I am an ambulatory wheelchair user. A lot of people ask me what that is. An ambulatory wheelchair user is a person who uses a wheelchair regularly but does have some—usually limited—walking capabilities.
People use wheelchairs for many different reasons. I need a wheelchair due to spinal cord damage; sometimes, my legs don’t listen to what my brain tells them. I also suffer from chronic pain. Not all of my disabilities are visible, but I limp due to my injuries. My limping severity varies based on my pain level.
One of the most difficult things an ambulatory wheelchair user deals with is public judgment. The public can be cruel when judging people’s physical health. Especially when disabilities are invisible, it is common for strangers to question my need for a wheelchair. It seems to be difficult for too many not to bother other people.
My Past Experiences
In the past, I often tried to hide the fact that I am an ambulatory wheelchair user because of my profession. As a service dog trainer, I have a physically demanding job that requires coordination skills. I have those coordination skills in a wheelchair but not when walking. My profession is highly competitive. Other trainers have questioned my ability to train dogs despite never having seen me do it, simply because I do it from a wheelchair. They can’t wrap their heads around the concept that our dogs’ performance, reliability, and longevity exceed that of those judgemental competitors. I may be an ambulatory wheelchair user, but I am impressively mobile and very good at training service dogs from a wheelchair. I can do things from a wheelchair many able-bodied trainers can not do. It’s not just about physical abilities. I’m very proud of the dogs that we train.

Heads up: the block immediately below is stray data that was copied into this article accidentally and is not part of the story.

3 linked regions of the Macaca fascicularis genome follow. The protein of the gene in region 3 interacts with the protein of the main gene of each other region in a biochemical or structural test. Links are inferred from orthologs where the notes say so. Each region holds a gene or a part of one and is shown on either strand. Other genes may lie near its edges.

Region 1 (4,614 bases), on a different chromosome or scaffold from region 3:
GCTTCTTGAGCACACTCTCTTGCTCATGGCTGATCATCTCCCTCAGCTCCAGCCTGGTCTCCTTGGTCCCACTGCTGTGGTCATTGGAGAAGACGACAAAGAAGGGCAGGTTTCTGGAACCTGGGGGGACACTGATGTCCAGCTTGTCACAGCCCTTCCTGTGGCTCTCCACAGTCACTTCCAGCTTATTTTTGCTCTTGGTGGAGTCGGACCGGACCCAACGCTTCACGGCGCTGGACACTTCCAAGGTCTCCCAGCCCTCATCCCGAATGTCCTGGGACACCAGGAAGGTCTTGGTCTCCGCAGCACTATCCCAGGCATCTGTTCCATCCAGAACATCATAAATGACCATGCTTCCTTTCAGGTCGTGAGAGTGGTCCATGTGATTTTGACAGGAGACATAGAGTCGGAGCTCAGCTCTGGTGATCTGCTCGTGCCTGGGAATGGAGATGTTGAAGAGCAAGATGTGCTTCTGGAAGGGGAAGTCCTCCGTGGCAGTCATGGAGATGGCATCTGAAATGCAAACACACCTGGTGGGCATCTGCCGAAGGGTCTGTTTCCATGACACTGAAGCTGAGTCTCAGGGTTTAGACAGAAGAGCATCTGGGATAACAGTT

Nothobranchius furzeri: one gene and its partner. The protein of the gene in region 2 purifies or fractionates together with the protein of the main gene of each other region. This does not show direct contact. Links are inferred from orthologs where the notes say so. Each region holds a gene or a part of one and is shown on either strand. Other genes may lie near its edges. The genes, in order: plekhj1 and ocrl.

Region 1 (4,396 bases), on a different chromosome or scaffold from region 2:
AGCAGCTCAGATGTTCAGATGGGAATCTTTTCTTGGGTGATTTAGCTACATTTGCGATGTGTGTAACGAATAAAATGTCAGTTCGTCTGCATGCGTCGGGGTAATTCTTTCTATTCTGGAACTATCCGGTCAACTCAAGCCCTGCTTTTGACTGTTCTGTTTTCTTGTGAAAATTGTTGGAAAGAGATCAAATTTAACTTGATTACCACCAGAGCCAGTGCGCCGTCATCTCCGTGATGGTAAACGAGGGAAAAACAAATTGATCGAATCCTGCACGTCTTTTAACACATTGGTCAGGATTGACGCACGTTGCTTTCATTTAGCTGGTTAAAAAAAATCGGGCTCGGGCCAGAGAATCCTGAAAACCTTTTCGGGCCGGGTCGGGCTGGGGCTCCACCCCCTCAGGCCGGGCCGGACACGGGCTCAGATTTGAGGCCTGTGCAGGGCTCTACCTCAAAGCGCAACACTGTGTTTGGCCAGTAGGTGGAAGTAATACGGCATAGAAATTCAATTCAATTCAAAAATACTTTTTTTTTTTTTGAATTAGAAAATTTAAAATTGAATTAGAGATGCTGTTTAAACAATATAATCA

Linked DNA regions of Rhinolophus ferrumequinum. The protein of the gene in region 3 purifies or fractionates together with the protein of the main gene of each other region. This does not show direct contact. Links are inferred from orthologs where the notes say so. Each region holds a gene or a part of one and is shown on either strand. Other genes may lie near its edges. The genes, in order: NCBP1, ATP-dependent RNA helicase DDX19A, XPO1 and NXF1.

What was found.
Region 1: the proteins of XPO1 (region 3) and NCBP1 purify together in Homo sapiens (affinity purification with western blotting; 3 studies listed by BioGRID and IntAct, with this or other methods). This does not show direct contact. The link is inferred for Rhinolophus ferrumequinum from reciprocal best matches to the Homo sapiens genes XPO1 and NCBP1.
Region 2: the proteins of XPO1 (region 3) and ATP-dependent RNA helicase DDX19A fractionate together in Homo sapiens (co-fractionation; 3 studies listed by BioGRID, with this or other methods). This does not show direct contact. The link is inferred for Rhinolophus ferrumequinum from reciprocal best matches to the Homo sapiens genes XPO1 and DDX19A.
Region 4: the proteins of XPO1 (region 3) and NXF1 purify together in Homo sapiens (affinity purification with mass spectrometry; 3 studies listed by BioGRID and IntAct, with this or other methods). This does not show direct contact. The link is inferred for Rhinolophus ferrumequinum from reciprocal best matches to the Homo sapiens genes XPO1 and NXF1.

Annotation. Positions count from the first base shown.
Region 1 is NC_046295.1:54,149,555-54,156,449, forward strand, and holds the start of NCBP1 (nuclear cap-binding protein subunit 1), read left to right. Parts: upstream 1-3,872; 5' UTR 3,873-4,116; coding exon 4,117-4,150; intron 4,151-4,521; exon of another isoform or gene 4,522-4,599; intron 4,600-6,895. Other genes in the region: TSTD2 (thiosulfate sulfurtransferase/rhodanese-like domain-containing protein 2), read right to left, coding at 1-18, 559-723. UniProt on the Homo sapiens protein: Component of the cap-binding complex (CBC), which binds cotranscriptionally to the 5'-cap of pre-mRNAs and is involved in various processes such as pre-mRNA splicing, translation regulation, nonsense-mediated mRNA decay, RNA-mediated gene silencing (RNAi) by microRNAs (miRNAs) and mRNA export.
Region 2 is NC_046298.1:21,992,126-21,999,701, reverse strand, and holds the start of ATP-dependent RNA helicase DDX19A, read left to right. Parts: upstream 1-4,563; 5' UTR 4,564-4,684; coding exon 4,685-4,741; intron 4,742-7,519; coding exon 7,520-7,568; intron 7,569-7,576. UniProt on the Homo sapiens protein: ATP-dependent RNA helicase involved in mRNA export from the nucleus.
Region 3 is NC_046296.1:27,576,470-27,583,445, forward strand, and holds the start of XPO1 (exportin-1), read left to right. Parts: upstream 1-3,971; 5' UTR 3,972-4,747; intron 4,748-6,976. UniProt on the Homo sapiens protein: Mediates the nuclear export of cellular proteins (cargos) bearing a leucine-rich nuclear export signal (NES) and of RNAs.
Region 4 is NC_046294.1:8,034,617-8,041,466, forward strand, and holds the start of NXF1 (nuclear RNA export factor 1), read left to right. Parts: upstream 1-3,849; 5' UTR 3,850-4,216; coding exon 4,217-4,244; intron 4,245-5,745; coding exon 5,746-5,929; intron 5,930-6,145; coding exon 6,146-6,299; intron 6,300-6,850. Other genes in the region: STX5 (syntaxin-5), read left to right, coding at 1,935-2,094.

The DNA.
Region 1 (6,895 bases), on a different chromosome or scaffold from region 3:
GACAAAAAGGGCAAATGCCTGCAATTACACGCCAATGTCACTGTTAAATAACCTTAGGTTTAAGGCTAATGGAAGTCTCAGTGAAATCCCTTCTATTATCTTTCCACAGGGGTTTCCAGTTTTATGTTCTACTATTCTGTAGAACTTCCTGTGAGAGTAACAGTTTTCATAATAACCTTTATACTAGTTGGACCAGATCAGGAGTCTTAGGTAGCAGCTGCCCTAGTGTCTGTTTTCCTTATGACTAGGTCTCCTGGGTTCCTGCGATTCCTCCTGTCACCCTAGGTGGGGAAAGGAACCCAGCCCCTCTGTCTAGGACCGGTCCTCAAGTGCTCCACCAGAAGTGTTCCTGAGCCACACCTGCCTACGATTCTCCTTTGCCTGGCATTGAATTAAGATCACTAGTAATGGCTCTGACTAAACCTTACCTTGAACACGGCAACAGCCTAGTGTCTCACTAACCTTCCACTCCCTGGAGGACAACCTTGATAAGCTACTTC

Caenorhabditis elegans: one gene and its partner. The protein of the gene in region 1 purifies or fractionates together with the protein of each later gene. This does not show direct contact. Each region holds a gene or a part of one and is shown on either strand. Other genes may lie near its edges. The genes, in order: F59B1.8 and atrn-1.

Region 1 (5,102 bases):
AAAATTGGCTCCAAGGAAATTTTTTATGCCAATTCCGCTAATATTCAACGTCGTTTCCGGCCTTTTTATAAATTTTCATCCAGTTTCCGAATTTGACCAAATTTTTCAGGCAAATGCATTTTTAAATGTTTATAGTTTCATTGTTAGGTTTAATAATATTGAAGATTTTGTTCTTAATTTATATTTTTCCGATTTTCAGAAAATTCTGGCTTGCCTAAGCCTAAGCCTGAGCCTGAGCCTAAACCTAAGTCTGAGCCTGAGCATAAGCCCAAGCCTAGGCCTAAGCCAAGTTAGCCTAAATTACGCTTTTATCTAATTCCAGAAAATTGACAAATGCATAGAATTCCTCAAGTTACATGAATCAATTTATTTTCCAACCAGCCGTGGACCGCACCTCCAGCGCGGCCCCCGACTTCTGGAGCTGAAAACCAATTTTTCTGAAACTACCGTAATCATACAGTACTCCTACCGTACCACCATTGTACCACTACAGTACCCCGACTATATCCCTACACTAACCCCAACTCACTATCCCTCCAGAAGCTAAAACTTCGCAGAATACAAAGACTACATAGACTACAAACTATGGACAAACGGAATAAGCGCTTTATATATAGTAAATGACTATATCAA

I used to worry about what others thought of me using a wheelchair. I can’t tell you how often I tried to walk without a limp just to fit in. Being in a wheelchair would’ve held me back when I started learning my profession. I would wear combat boots and compression gear on my legs as braces to hide my injuries. The dog trainer school I was at was very discriminatory towards ambulatory wheelchair users and disabled people in general. Today, they probably couldn’t get away with it any longer. But they would have never let me attend, let alone teach the way I did from a wheelchair. I know because once I opened up about my disabilities, I lost opportunities. So, I know I read the people, school, and situation correctly.
I’m an Ambulatory Wheelchair User
It took me a long time to overcome my fears. But now, I no longer care about other people’s views of me in a wheelchair. I was able to grow past this limitation I placed on myself.
I want my clients to know I have had the same experiences as them. Because I am disabled, I can relate to my clients on a deeper level than many able-bodied trainers. I learned that my disabilities are not just a limitation. They give me a deeper insight into what service dogs truly mean. I can use them to help people, which gives me strength.